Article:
• In The Secret World Of Alex Mack, nearly everyone in the town works for the chemical company that sprayed Alex.
  • In the episode "A Private War" of the TV show Guns of Paradise, a mining company uses strongarm tactics to try to buy or ruin all independent businesses in town.

Tabletop RPG
  • Classic Traveller Double Adventure 3 "Death Station". The adventure starts with the PCs on the planet Gadden, working at a small mining camp. The wages are cheap and the expenses are exorbitant, and the PCs are in debt over their heads to the company store.

Video Games
  • Killer7 contains a subversion. The stage Cloudman takes place within a company town, but the end of the stage reveals that the company itself isn't even real, and the monolithic building the city is built around is just a flat prop.
  • In Star Trek Online, the player is sent to investigate a planet with a Romulan mining town, completely controlled by a Ferengi and a mining company. The people are living in squalor. They're allowed just enough currency to buy upgrades for their machinery, or food, but not both. The Ferengi in charge mentions how prices for food rations have doubled due to recent events. Further investigation reveals a hidden Romulan communications base, with the Romulans in charge paying off the Ferengi to keep quiet.
  • Midgar (and Junon, and really the whole world) from Final Fantasy VII, a colossal metropolis constructed and ruled explicitly by the Shinra corporation.

Western Animation
  • Detroit Deluxe from Motor City seems partly based on Midgar; while they're both Sci-Fi Company Towns built over massive slums, Deluxe favors the Ascetic Aesthetic in comparison to Midgar's Diesel Punk.

Real Life


Indexes: Organization Index, Settings, Small Towns
Community Feedback Replies: 52
  • January 15, 2013
    Stratadrake
    No "stealth TRS", please. In the forums, that gets threads locked pretty much on-sight.
  • January 15, 2013
    Larkmarn
    Yeah, good luck. I mean, great point and I agree with you 100% but... good luck.

    • Killer7 contains a subversion. The stage Cloudman takes place within a company town, but the end of the stage reveals that the company itself isn't even real, and the monolithic building the city is built around is just a flat prop.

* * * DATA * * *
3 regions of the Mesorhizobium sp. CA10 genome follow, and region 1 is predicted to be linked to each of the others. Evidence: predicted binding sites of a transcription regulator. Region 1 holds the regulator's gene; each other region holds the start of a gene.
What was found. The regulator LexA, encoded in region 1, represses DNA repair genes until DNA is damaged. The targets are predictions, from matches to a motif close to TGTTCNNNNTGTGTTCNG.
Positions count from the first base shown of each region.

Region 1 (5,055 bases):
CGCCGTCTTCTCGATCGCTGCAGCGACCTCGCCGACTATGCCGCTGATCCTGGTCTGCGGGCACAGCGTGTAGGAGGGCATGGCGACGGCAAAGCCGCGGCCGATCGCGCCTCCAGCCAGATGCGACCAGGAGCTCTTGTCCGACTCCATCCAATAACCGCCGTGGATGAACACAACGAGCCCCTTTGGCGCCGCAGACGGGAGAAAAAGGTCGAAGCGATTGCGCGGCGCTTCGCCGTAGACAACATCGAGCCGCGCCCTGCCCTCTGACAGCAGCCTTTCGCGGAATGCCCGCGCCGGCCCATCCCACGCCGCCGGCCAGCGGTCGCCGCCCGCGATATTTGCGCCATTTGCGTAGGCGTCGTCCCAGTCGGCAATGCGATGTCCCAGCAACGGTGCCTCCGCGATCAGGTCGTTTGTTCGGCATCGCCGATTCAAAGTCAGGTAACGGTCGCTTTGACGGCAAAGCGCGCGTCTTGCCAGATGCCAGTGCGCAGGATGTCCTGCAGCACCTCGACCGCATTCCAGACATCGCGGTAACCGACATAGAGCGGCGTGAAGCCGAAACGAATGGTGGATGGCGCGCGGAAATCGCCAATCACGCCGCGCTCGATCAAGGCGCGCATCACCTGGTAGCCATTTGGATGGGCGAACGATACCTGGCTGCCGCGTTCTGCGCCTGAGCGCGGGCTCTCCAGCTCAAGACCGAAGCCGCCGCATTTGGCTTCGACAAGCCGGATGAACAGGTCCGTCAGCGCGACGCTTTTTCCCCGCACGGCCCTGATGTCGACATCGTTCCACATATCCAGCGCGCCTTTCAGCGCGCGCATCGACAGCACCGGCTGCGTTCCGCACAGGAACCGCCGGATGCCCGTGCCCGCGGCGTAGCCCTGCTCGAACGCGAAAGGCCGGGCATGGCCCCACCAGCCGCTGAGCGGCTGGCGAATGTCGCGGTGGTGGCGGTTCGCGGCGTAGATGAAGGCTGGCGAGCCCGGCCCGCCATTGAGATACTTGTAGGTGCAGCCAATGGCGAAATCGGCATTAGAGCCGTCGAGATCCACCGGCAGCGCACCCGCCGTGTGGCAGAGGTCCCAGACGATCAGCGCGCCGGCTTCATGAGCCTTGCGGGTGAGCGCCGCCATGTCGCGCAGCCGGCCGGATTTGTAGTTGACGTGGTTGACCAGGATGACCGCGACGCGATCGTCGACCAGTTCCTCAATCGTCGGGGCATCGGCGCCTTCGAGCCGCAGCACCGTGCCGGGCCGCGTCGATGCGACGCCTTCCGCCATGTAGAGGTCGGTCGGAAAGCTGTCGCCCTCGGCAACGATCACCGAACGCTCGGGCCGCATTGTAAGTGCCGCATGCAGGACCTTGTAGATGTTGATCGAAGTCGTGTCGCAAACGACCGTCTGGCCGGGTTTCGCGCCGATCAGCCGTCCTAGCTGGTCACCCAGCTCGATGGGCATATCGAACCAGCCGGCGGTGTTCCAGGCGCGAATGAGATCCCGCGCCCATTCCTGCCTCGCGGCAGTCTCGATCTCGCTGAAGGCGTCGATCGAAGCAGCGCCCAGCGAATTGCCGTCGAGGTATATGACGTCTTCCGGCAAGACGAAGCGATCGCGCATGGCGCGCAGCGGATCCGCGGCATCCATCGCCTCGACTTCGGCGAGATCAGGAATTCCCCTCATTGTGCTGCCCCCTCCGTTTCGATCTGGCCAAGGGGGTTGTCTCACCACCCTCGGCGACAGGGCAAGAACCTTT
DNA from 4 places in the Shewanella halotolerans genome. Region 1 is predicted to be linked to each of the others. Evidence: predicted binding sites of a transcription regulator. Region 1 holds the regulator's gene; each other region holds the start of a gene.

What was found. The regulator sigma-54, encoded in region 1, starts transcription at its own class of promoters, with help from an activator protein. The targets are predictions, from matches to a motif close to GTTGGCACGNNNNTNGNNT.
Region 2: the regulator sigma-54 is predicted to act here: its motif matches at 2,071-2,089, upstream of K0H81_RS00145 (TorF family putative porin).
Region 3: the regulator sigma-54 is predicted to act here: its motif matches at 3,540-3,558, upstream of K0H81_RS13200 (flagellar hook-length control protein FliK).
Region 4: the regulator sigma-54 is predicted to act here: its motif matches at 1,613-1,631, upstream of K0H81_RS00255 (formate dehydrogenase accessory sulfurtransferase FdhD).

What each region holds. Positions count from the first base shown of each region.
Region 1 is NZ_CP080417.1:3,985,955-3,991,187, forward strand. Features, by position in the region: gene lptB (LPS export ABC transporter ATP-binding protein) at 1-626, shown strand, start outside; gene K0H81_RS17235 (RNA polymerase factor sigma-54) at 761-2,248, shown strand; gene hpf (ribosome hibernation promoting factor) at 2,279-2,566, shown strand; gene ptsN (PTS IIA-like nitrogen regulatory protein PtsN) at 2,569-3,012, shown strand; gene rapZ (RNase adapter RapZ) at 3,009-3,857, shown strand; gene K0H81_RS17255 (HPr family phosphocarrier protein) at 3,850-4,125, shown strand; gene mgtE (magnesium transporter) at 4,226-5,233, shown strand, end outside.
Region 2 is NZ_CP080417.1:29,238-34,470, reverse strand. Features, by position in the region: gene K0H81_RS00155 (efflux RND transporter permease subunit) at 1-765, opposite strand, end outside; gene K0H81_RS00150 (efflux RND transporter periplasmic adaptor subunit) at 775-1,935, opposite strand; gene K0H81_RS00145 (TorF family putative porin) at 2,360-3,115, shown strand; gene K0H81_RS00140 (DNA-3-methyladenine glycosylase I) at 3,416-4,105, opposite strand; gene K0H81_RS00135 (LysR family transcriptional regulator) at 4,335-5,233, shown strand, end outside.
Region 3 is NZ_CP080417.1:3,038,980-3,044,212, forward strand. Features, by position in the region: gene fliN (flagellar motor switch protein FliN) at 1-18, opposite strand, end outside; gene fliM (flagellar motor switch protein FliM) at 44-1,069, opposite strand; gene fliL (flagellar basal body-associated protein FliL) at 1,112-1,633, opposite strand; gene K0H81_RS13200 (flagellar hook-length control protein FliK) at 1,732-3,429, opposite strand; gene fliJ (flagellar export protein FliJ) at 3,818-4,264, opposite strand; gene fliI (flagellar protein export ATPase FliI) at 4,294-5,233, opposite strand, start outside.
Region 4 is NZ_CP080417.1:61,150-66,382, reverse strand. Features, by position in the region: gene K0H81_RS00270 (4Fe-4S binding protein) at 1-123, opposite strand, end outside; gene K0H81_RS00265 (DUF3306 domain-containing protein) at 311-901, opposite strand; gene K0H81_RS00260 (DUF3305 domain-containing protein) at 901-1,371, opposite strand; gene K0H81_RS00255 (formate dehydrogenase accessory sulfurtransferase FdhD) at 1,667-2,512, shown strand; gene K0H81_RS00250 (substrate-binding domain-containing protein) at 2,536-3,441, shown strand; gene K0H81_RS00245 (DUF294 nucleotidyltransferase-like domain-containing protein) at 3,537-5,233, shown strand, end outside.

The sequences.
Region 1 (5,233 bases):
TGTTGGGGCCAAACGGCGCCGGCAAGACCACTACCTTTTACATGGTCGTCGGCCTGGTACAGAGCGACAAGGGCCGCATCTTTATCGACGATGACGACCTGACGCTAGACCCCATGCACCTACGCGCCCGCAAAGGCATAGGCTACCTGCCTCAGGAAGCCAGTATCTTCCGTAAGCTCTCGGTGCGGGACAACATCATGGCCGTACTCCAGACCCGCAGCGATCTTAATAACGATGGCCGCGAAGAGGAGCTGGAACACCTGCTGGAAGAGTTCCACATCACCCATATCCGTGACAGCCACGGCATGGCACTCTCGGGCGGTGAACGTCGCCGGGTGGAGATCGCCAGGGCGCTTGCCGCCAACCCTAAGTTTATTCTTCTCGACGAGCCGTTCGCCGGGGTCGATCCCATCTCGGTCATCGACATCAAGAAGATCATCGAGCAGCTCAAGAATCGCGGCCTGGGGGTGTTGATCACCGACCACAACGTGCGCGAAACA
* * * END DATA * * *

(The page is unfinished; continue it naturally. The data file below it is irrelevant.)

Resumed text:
EDIT: ... okay, looked at the real Company Town page further. There's no way that made it through YKTTW. It's all Zero Context Examples, the name is nonsensical, and the description is barebones at best. I almost feel like the page should be cut for not thriving (17 inbounds, and 6 edits in the past two years.
  • January 15, 2013
    StarSword
    I agree it needs to go, but I'm not sure what the rules are. Perhaps we should just call this Company Owned Settlement or something for the time being.

    TV:
    • Firefly: Jayne explicitly uses this term for Canton, the ceramics workers' town in "Jaynestown". It's one of the bad ones: Magistrate Higgins pays the workers almost nothing so he can get filthy rich, and they're mostly indentured so they can't legally quit. The RPG rulebook says that Higgins' son has been working to improve conditions since the episode, however.
  • January 15, 2013
    Jallen
    I do believe this is I Own This Town or at the very least it covers everything but the company literally owning the city.
  • January 15, 2013
    Larkmarn
    I think they're more sister tropes. I Own This Town usually means ownership in terms of a disproportionate amount of power, not actually owning it. And the "company" part is actually pretty major in this case. And of note, not one of the examples currently up for this trope are repeats of I Own This Town.
  • January 15, 2013
    BlackTemplar
    Raccoon City was this in the Resident Evil movies, I think it got retconned into this in the games as well.
  • January 15, 2013
    Chernoskill
    In many cyberpunk games and novels, megacoporations literally own parts of a city where they enforce their own law, the keyword here being "exterritorial". These corp zones typically are the safest in the whole city because only certain people are allowed to enter (such as the coporation's employees) and armed guards patrol the area and guard the gates.
  • January 15, 2013
    zarpaulus
    Company Towns are already listed as Real Life examples of One Nation Under Copyright.
  • January 15, 2013
    SKJAM
    If the company fails, the Company Town turns into the Dying Town or Ghost Town.
  • January 15, 2013
    justanid
    @ Stratadrake & Larkmarn: could a YKKTW be put up for the current Company Town under a different name?

    @ Chernoskill: that falls more under One Nation Under Copyright.

    @ zarpaulus: one of the inspirations for this YKKTW.

    And thanks for the additions. :)
  • January 16, 2013
    aurora369
    In The New Russia, a company town is the only kind of town in the frozen north of the country, since only money from oil and mining companies could persuade people to live there. There's even a company city, Norilsk, belonging to the corporate giant Norilsk Nickel.
  • January 16, 2013
    WeAreAllKosh
    Film

    Matewan was set in the namesake town controlled by a coal company in 1920s West Virginia.
  • January 16, 2013
    WeAreAllKosh